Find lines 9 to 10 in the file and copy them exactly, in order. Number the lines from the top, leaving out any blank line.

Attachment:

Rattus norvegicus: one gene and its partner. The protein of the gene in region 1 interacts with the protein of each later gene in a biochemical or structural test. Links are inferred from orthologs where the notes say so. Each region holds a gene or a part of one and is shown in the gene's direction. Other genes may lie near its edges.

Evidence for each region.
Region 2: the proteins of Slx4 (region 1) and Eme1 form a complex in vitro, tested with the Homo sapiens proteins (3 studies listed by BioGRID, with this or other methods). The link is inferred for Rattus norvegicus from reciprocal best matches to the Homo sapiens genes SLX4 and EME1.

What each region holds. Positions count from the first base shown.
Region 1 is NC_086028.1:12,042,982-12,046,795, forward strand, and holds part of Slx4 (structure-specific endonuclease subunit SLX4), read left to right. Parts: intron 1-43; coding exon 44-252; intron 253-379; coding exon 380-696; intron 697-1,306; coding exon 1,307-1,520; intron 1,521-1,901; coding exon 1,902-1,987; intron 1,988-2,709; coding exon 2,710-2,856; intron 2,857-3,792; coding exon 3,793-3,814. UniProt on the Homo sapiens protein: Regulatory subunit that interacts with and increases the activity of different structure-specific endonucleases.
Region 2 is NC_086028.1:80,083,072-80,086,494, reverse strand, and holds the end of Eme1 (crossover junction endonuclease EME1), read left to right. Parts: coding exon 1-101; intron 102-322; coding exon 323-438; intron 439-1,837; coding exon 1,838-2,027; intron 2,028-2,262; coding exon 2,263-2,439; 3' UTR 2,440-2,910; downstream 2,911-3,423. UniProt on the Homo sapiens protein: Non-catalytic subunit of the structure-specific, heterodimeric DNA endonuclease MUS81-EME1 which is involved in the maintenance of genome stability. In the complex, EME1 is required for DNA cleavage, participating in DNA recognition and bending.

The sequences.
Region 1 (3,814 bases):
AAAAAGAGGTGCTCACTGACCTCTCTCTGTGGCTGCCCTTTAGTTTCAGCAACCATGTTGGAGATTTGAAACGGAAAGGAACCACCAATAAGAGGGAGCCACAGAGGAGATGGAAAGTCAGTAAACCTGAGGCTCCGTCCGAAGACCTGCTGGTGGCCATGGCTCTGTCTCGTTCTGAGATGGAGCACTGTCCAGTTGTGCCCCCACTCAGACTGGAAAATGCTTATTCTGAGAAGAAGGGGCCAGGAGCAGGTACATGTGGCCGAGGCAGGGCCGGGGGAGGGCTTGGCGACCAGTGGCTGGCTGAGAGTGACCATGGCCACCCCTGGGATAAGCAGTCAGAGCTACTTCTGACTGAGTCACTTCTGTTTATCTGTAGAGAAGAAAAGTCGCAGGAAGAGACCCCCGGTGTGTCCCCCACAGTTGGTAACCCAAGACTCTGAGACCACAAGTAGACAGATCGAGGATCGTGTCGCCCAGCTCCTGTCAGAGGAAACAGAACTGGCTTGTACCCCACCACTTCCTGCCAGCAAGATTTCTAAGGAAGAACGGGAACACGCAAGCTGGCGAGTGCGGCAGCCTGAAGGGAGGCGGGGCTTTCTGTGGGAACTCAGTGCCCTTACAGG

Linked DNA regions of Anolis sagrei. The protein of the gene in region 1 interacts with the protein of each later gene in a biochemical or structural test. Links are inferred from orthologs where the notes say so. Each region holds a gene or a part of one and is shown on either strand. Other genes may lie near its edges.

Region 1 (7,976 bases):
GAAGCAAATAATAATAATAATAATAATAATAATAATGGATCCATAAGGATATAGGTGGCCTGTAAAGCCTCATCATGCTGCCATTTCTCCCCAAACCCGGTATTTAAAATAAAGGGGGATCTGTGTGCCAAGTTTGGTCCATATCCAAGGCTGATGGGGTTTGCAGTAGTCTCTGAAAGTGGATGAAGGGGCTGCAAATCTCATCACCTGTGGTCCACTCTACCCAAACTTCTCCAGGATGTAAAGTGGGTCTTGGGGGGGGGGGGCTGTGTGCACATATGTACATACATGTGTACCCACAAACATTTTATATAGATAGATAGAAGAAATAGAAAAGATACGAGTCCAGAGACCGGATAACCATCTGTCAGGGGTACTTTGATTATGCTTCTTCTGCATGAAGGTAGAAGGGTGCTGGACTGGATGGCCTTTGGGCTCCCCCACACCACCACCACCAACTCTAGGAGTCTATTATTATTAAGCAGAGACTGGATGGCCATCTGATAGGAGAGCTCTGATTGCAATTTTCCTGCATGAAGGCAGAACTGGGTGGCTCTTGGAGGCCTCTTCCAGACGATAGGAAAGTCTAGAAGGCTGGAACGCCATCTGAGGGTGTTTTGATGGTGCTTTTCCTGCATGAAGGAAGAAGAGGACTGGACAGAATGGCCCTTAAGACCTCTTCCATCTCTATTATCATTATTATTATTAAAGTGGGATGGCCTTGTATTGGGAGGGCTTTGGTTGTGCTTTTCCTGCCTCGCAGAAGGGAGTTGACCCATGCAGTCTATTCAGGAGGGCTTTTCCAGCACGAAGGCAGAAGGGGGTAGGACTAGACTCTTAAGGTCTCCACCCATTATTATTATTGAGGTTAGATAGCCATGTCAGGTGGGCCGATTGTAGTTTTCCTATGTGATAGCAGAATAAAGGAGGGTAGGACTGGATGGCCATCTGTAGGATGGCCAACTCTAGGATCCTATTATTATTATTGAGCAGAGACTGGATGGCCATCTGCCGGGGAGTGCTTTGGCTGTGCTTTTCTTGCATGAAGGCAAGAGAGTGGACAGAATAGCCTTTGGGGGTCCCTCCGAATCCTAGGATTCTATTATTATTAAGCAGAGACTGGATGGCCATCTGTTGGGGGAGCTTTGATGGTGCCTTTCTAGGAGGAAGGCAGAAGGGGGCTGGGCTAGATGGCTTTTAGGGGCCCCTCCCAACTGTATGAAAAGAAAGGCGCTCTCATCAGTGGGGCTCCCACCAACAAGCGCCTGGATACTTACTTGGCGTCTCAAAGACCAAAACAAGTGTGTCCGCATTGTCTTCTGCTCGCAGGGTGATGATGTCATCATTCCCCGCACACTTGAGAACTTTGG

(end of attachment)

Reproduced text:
AAAAAGAGGTGCTCACTGACCTCTCTCTGTGGCTGCCCTTTAGTTTCAGCAACCATGTTGGAGATTTGAAACGGAAAGGAACCACCAATAAGAGGGAGCCACAGAGGAGATGGAAAGTCAGTAAACCTGAGGCTCCGTCCGAAGACCTGCTGGTGGCCATGGCTCTGTCTCGTTCTGAGATGGAGCACTGTCCAGTTGTGCCCCCACTCAGACTGGAAAATGCTTATTCTGAGAAGAAGGGGCCAGGAGCAGGTACATGTGGCCGAGGCAGGGCCGGGGGAGGGCTTGGCGACCAGTGGCTGGCTGAGAGTGACCATGGCCACCCCTGGGATAAGCAGTCAGAGCTACTTCTGACTGAGTCACTTCTGTTTATCTGTAGAGAAGAAAAGTCGCAGGAAGAGACCCCCGGTGTGTCCCCCACAGTTGGTAACCCAAGACTCTGAGACCACAAGTAGACAGATCGAGGATCGTGTCGCCCAGCTCCTGTCAGAGGAAACAGAACTGGCTTGTACCCCACCACTTCCTGCCAGCAAGATTTCTAAGGAAGAACGGGAACACGCAAGCTGGCGAGTGCGGCAGCCTGAAGGGAGGCGGGGCTTTCTGTGGGAACTCAGTGCCCTTACAGG

Linked DNA regions of Anolis sagrei. The protein of the gene in region 1 interacts with the protein of each later gene in a biochemical or structural test. Links are inferred from orthologs where the notes say so. Each region holds a gene or a part of one and is shown on either strand. Other genes may lie near its edges.